Grassroots struggle in the Black Sea highlands
ISTANBUL - Hürriyet Daily News | 2/13/2010 12:00:00 AM | MICHAEL WYATT
Rüya Köksal, director of 'An Argonaut in Ordu,' and her partner, cinematographer Aydın Kudu, talk about their film and its intended impact in increasing public awareness on environmental and conservation issues
With fire in her eyes and determination in her voice, Rüya Köksal, the director of “An Argonaut in Ordu,” launches readily and energetically into a lively discussion about her work.
The conversation has a sense of urgency – a feeling that something big is about to happen. And if Köksal and her partner, Aydın Kudu, the film’s cinematographer, have their way, something big will happen.
Köksal and Kudu have great ambitions of bringing about social awareness on a massive scale. “An Argonaut in Ordu,” which is showing at this year’s !f Istanbul AFM International Independent Film Festival, is yet another example of how the duo’s projects are designed to exhort audiences to stand up to the destructive changes that are currently underway throughout the Black Sea region.
Asked to say a bit about herself, Köksal said she studied linguistics at university after attending an American school, all the while watching a lot of films. She started out writing, but later told herself, “There’s got to be a better way to say what I’ve got to say.”
Köksal found her voice in documentary filmmaking with “Forsaken Path,” the duo’s first film, in 2006. Shot in the Black Sea highlands, the movie follows the Çepni tribe and its fight to retain traditions and customs in the face of ever-encroaching modernity and urbanization.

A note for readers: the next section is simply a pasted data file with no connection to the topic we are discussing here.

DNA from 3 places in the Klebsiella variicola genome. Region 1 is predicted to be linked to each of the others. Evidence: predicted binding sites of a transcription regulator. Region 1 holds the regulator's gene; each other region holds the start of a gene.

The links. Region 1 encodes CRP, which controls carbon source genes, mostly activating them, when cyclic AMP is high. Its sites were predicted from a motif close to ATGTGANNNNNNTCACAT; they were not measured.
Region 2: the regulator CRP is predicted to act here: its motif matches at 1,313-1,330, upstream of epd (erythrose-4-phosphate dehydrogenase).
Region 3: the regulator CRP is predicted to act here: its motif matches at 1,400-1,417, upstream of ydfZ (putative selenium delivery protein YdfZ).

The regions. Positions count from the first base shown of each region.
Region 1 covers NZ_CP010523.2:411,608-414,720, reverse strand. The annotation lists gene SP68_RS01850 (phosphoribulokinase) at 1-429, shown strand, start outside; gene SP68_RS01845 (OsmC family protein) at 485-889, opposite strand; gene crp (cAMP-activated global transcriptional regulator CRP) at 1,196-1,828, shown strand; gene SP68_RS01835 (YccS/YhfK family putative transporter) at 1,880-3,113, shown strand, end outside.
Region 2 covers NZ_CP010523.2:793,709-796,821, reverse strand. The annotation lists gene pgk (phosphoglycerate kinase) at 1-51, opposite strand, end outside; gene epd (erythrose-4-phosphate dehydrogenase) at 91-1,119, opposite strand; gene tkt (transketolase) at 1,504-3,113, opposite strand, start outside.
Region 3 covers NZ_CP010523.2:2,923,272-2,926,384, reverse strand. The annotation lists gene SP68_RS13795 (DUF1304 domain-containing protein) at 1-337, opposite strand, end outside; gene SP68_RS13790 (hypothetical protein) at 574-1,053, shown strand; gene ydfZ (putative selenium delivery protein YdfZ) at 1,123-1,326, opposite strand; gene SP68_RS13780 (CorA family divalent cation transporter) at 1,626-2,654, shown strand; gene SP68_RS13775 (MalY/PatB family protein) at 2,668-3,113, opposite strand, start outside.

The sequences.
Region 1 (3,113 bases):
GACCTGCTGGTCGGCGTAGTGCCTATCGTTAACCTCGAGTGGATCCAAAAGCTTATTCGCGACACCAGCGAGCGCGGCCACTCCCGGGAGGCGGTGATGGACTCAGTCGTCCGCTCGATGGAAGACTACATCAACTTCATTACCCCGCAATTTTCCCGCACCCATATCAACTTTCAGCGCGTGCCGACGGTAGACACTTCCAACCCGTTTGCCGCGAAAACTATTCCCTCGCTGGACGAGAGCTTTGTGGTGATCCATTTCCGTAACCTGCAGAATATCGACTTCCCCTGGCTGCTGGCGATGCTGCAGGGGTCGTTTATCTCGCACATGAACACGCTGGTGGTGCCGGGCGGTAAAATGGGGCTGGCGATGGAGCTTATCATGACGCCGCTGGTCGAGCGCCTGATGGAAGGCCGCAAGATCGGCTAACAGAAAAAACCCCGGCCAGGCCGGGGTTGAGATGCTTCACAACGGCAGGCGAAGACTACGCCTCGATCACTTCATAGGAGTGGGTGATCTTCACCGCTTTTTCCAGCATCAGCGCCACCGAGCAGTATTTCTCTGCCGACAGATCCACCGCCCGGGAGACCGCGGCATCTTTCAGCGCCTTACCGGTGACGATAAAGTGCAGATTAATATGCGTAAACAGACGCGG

Both Köksal and Kudu are deeply attached to the Black Sea region, where both have roots. Their subsequent film, the award-winning “The Shore,” which was successful in attracting international recognition of their work, explores the trauma of a community forced to suffer the imposition of a highway along its coastline.
It is perhaps “An Argonaut in Ordu,” however, that is most successful in driving home the argument that grassroots campaigns can truly make a difference. The film follows 67-year old Enis Ayar as he successfully pursues his conservation efforts in the coastal province of Ordu.
Asked if they have a particular statement they wish to make with their work, both Köksal and Kudu emphatically said they want to show audiences that the modernization they are campaigning against has the potential to alter the country forever. “This is not development,” Kudu said. “Turkey will not be unique; it will be like every other country.”
Openly contemptuous of what they regard as efforts by government and special-interest groups to deface the country, the filmmakers remain full of optimism that the onslaught of modernization and urbanization can be tamed through public awareness and intervention.
In this, both Köksal and Kudu pledge to continue making films about meaningful and important subjects. “An Argonaut in Ordu,” they say, “shows it is possible to bring about change – it can be done.”
Being included at the !f Film Festival is particularly important to Köksal, not only for the exposure to her work and to related environmental issues, but also because, she says, “the media must do something, too.”
Film is an especially valuable medium through which to educate audiences because interesting visuals are presented and a person can simply sit and absorb the experience, Köksal said: “You either just watch, or you do something. Now there are no excuses; now you know what’s going on.”
Watch the trailer of “An Argonaut in Ordu” by clicking the “Videos” tab on our Web site, www.hurriyetdailynews.com.